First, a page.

Richmond Park is an area of exceptional natural beauty. The heritage pavilion must blend into the surrounding landscape. The general principles agreed between The Royal Parks, The Hearsum Collection, The Friends of Richmond Park and other stakeholders involved with the scheme, were:
- A traditional design to reflect the rich heritage of Richmond Park
- A building correlating to the existing built environment, namely the two adjacent pavilions
- Unobtrusive in the landscape of a Grade I listed park
- Scale suitable to serve the anticipated visitors and appropriate to the size of the park
- Landscaping to the surrounding areas to increase visual amenity and biodiversity
With these principles agreed, the design was produced to reflect all the criteria.
As a result of extensive consultation of all stakeholders over five years, the design has evolved to reflect the existing pavilion nearby.
Floor plans of the heritage pavilion
- When will the pavilion operate?
The pavilion will be open 7 days a week from 10am, it will close at 5pm in the summer and 4pm in the winter.
- Who will have access to the pavilion?
The pavilion will be open to all.
- Will there be an entry charge?
No it will be free to all, except for modest charges for some group visits.
- How will the pavilion be staffed?
By one Learning Engagement Manager and one Project Manager, supported by volunteers from the Friends of Richmond Park.
- Is the building suitable for those with special needs?
The building has been carefully designed to be entirely accessible.
- Will the pavilion replace the existing information point?
Yes, the existing centre is far too small and unfit for purpose.
- Will there be a commercial element to the pavilion?
Yes to a very limited degree. As with the existing information point, items relating to the park will be on sale, all proceeds will help fund the running of the pavilion.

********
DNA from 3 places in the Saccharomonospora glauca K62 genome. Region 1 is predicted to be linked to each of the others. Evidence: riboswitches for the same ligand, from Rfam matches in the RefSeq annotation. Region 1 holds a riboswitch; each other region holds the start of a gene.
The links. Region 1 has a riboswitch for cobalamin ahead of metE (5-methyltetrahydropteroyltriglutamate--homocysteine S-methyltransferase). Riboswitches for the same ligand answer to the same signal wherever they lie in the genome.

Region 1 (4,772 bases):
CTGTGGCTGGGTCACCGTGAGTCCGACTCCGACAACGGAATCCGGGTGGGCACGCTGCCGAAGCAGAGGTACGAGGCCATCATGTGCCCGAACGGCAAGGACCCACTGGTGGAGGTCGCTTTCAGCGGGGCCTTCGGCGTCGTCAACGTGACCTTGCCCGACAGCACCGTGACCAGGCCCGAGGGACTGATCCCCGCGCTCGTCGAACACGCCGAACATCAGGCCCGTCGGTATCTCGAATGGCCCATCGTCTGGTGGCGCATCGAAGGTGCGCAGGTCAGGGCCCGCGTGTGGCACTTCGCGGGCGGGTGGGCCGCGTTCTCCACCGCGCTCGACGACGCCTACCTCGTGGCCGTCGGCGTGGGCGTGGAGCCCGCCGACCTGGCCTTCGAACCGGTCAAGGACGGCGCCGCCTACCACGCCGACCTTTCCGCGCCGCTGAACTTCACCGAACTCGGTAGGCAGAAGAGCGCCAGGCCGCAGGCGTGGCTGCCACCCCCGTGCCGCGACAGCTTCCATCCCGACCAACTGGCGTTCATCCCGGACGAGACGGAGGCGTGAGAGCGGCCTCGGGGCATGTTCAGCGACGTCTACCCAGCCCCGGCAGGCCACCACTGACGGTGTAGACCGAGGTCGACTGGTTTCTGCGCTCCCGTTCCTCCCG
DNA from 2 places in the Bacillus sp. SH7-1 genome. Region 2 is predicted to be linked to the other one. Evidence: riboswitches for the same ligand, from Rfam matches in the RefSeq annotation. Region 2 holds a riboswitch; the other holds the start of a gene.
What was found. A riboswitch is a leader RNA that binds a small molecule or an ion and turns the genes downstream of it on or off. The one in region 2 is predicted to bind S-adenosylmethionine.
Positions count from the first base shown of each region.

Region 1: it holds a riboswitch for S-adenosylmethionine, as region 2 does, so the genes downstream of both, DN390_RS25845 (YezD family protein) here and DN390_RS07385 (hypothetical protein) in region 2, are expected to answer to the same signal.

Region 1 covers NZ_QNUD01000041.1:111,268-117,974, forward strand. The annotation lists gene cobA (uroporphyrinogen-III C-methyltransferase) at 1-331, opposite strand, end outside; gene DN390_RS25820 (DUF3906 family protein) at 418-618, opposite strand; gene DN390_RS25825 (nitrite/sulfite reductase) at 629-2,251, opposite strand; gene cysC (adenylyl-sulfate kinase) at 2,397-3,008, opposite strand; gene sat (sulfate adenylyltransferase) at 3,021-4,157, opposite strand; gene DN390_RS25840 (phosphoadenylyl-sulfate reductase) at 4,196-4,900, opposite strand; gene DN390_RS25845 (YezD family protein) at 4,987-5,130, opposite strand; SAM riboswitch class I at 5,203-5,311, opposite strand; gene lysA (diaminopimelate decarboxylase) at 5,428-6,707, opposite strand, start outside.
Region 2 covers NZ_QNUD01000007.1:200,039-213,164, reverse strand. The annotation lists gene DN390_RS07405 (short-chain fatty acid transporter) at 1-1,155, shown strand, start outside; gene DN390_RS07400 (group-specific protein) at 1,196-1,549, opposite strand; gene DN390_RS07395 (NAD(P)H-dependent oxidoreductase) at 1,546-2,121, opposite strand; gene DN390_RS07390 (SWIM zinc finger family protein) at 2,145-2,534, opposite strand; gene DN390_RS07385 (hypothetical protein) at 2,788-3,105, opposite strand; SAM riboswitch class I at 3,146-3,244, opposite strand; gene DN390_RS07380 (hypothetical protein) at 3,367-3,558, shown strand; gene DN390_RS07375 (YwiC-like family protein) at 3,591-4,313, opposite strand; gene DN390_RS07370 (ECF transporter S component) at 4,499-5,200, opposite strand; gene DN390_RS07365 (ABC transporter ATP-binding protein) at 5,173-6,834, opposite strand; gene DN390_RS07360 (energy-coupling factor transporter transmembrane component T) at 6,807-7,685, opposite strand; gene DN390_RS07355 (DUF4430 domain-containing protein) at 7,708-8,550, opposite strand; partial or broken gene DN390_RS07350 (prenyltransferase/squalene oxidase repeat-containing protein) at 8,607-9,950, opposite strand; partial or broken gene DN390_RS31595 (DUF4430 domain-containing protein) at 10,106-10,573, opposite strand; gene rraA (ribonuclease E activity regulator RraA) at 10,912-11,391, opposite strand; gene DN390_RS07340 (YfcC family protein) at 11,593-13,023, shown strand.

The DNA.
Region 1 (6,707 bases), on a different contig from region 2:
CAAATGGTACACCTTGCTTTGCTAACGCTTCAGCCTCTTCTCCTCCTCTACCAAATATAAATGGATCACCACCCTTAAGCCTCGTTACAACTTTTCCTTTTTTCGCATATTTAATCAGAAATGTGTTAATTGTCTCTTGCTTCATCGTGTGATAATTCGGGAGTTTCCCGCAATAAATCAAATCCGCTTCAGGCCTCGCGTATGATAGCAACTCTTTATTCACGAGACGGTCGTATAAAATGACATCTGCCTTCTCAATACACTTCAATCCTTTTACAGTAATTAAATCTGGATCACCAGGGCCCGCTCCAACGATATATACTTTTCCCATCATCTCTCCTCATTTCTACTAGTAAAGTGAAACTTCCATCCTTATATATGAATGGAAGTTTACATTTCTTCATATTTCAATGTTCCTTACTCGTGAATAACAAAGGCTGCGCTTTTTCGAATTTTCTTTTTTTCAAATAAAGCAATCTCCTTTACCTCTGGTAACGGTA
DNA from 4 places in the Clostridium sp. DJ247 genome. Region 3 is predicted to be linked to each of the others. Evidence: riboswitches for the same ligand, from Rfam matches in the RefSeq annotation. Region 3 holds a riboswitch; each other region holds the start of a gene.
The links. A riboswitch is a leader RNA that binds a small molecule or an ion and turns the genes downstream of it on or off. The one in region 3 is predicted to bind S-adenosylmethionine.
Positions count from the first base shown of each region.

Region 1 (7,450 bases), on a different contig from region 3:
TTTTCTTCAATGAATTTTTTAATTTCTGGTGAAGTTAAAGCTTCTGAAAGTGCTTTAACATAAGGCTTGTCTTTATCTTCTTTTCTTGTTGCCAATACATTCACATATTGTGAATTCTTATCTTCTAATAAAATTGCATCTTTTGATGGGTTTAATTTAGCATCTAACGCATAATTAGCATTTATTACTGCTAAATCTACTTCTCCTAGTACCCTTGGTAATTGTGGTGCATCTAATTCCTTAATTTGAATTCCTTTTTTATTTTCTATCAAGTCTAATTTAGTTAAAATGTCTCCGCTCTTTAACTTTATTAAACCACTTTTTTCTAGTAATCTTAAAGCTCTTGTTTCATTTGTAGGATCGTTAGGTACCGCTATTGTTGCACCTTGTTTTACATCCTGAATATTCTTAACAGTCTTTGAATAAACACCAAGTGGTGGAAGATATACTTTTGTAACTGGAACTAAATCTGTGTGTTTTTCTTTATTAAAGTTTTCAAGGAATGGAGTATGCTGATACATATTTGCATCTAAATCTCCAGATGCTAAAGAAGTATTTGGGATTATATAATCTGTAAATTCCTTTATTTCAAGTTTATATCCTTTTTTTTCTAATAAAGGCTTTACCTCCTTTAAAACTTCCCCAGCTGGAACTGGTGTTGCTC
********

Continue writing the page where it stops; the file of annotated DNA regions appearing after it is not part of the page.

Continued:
- Will the pavilion take group bookings?
Yes, but only for school and local amenity groups.
Consultation so far…
Richmond Park is a much loved community asset within the local area and further afield. From the outset of the project various stakeholders and amenity groups have been consulted about every aspect of the development and operation of the Heritage Pavilion. Below are a just a few of the comments outlining various stakeholders’ keen support of the concept:
“We strongly support the plans to create a permanent Heritage Centre ….. We see such a centre as a high priority”
Ron Crompton – Chair, Friends of Richmond Park
“We whole-heartedly support this project, as it will enable greater understanding of the heritage importance of the park, thereby assisting its preservation”
Professor Ian Bruce CBE – Chair, Richmond Society
“We strongly support the idea of housing the collection in a dedicated building which would make it available to visitors of the Park, researchers, local societies and students of all ages”
Richmond Local History Society
“No other collection pulls together the range of material that the Hearsum Collection does”
Sue Barber MA – Curator of the Museum of Richmond, 2008-2013
“The future of the park depends on this!”
Piers D C Eley MA, MSc, Chairman, The Richmond Park Wildlife Group
“Richmond Park is one of London’s most important parks and this project will significantly improve the way people access the park and learn about its heritage”
Rachel Tranter – Head of Arts, London Borough of Richmond upon Thames
“We anticipate that the educational content to be provided by the Centre will foster great understanding of, and hence respect for the park”
Linda Lennon CBE – Former Chief Executive, The Royal Parks
“We believe that the project has significant potential, and the Trust has put together an exciting and sustainable proposal. The project plans would see the venue become a resource for the park’s diverse community, as well as serving both physical and remote visitors to the park”
Andrew Scattergood – Chief Executive, The Royal Parks
We hope you will join the support of this project for the long term benefit of the park and its visitors.